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Re: Richard's ZR750C1 Restoration Project

Postby Richard » 12 Oct 2017, 10:16

Thanks for sharing Freddy!
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Re: Richard's ZR750C1 Restoration Project

Postby Richard » 13 Oct 2017, 21:16

Continuing July 2017

My delayed shims order finally arrived and as everything was prepared and waiting I installed them according to my calculations expecting all to be good. Well not, I first had to learn a few lessons again...

As mentioned earlier I did put some markings on the cam chain and sprockets when it was at TDC to prevent timing issues after reinstalling the camshafts. I managed to install it back with the markers aligned, it went much easier than expected. Next was to measure the valve clearances again and there it went wrong as I forgot to install the cam chain tensioner and when I rotated the crankshaft with a wrench the chain jumped a few teeth so I had to redo the alignement but wasn't able to get my markers aligned anymore.

So I installed the chain tensioner again following the documented procedure and started the counting-pins-procedure to get the timing right. As Stu and Freddy debated elsewhere on this forum I too had the issue getting it exactly as shown in the Haynes manual. At the end I couldn't get it any better and I took the decision that the manual was incorrect which was confirmed by their remarks.

Anyway with everything in place I started measuring the clearances again only to find they were all still way off. I was about to learn an important step again... As I couldn't explain my measurements I started all over again and measured those new shims expecting to have made an error. But no, all were of the correct size and location which became very frustrating. I left it for a few days during which I did some reading on The Net and stumbled across an article mentioning you have to turn the engine over (by hand) several times to allow everything to settle.

So back to the garage again where I started measuring the clearances, turning the crankshaft while doing and re-measured all of them again while rotating the crank in-between and found the clearances to become better after two full measurements. So I then turned the crank maybe ten times or more, measured again and finally they were all within spec! Anyway, like I mentioned earlier I had a learning experience, again ;)

Next I rebuild everything back to its origin place, using a brand new OEM gasket but without any liquid gasket. I only used some when installing the rubber camshaft plugs and also on the upper chain guide as it kept falling out of the head cover. I'm happy to share that until today (few months later) there's still no sign of oil leakage around the cover. Finally after filling it up with oil I hit the start button and lo-and-behold it started right away, doh!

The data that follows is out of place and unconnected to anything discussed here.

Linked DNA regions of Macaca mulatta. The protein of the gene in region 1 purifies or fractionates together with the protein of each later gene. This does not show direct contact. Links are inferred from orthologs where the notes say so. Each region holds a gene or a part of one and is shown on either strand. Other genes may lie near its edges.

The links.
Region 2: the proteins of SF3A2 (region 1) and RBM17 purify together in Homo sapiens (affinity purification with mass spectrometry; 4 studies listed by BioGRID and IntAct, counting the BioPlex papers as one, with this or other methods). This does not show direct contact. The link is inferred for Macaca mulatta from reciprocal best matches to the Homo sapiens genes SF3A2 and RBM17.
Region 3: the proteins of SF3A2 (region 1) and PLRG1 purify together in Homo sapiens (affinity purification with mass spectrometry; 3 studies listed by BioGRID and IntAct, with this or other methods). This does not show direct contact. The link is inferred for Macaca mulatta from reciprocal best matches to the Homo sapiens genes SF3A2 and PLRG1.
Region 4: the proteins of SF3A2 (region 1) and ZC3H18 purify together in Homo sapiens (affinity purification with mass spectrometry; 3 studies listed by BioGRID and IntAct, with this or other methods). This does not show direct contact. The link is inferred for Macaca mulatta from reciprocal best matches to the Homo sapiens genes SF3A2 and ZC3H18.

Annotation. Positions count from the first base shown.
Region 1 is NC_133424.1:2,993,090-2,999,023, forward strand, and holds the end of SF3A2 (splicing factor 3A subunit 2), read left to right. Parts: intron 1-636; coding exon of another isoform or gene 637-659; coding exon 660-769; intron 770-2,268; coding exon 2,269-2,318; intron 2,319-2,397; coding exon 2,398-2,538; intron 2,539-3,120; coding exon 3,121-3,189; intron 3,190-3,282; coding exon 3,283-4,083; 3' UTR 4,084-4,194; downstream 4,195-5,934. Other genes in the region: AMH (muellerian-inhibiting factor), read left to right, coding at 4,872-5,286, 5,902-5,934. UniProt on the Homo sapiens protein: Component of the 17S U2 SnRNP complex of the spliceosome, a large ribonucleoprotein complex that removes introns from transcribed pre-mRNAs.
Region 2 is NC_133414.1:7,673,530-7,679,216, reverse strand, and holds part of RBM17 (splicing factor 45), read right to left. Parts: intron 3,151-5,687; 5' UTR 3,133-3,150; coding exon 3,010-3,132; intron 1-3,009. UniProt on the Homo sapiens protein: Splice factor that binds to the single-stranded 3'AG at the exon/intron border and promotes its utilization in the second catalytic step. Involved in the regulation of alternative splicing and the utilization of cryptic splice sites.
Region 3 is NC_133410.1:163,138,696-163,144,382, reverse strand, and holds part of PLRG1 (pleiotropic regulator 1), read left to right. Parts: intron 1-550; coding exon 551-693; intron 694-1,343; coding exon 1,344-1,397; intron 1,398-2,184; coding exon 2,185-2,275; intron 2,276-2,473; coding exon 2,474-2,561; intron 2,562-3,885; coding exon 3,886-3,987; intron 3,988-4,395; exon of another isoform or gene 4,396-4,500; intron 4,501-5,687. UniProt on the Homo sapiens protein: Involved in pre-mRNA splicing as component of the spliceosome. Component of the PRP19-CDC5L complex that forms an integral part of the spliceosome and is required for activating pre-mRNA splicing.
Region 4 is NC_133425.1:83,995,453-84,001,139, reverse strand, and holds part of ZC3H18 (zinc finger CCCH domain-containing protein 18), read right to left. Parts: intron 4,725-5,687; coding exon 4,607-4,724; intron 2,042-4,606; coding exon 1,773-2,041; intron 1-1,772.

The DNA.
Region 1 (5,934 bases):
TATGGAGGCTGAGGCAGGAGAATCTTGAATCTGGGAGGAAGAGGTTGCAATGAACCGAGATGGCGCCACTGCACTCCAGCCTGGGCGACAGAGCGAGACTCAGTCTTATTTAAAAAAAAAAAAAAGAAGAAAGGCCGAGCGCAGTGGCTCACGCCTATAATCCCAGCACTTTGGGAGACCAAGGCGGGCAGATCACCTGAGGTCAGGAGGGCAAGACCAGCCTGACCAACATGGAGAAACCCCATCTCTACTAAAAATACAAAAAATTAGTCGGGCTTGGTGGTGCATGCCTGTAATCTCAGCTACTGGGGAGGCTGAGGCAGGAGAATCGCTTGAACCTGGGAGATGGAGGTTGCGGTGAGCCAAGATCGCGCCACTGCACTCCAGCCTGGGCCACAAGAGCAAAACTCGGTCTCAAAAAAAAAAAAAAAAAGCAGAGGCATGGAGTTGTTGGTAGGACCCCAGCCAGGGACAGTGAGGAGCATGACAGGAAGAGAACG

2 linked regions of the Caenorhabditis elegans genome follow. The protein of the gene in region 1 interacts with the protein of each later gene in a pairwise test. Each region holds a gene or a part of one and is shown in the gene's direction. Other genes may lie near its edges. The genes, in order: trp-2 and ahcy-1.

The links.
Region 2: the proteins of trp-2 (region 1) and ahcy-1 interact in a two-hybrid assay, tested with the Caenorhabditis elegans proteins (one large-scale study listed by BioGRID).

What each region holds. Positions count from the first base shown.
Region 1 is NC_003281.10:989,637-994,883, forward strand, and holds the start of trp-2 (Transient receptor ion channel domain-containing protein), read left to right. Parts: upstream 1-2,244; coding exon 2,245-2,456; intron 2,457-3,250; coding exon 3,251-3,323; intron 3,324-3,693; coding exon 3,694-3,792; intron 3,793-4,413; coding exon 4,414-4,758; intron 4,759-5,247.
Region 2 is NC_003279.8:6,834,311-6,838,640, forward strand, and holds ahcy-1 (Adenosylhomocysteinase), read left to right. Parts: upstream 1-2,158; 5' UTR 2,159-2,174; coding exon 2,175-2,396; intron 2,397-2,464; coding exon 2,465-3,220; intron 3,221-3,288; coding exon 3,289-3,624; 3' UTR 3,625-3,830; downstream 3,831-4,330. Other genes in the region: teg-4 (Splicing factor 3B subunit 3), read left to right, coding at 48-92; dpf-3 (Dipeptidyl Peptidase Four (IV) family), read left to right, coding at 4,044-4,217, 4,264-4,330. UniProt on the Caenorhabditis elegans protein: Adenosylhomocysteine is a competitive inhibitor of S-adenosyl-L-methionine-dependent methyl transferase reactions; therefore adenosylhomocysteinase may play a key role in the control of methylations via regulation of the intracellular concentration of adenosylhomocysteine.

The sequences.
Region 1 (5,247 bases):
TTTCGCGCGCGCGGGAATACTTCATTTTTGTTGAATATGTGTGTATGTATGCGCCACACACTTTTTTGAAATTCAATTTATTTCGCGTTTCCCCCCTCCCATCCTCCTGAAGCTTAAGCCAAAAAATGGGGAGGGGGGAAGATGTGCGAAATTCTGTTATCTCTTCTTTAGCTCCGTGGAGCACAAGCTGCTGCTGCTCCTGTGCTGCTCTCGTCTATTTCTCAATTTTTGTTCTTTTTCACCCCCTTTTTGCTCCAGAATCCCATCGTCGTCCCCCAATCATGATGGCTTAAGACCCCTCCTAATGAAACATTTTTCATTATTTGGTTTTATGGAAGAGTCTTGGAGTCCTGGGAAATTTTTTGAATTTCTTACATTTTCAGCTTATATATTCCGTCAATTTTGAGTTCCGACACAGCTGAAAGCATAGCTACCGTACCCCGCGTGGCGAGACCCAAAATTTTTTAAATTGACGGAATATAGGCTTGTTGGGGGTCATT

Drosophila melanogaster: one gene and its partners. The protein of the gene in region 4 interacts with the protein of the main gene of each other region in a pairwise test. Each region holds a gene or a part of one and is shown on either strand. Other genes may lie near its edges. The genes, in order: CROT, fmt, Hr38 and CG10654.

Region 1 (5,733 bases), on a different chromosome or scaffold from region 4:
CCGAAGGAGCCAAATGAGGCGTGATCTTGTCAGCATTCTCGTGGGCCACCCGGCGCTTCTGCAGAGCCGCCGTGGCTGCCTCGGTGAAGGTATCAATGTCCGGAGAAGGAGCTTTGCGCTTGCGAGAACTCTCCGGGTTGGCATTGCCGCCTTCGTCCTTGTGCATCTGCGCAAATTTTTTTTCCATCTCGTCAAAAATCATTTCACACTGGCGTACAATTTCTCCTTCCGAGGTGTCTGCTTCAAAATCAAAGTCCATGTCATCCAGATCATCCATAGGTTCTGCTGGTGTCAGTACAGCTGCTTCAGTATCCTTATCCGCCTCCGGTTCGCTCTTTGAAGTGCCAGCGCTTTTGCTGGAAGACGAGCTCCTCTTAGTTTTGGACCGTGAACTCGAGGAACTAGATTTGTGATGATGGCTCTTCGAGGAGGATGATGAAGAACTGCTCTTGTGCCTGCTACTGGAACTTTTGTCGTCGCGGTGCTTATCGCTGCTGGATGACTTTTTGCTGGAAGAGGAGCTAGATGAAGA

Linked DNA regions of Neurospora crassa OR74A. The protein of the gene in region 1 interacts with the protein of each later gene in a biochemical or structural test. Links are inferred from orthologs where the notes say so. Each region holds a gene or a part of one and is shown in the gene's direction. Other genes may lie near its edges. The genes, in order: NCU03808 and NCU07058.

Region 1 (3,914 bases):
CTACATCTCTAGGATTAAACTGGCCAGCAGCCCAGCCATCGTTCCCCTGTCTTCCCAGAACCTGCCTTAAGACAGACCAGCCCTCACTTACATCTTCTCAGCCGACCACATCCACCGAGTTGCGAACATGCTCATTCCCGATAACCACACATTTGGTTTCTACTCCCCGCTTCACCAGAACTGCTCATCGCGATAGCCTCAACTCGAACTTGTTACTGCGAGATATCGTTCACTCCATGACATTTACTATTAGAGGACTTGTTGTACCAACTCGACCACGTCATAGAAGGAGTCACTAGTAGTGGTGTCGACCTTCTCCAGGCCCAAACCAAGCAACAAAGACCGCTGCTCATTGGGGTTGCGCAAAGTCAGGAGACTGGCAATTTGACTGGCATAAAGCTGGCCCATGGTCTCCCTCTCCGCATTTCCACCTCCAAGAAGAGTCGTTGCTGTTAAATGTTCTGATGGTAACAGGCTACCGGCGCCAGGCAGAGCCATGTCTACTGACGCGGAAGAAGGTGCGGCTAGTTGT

The last adjustment to do was syncing my carbs which I succeeded in without any issue. And then all I had to do was rebuilding the bike to its final state finally able to mount the bike again to take it for a spin around the garage block. The difference was huge and over the next days I started the engine a few times after it cooled down while checking the temperature of the down pipes so I can now share that all my cilinders are firing at once when starting.

This brings me to the end of my work done in July.

Pictures still to be done though...
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Re: Richard's ZR750C1 Restoration Project

Postby Richard » 22 Jan 2018, 21:42

Better late than never here are some of the missing pictures taken during my activities last year

The old bearings from the rear wheel:
Image

The rebuild rear wheel:
Image

Cleaned rocker cover:
Image

Polished left panel
Image

Rebuilding rocker area
Image

Installing new gasget
Image

Applying loctite
Image
Image

Top cover reinstalled
Image

Alternative petrol tank ;)
Image

Synching carbs
Image
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Re: Richard's ZR750C1 Restoration Project

Postby Richard » 23 Jan 2018, 09:40

Added the last few pictures above. Now waiting for some decent temperatures...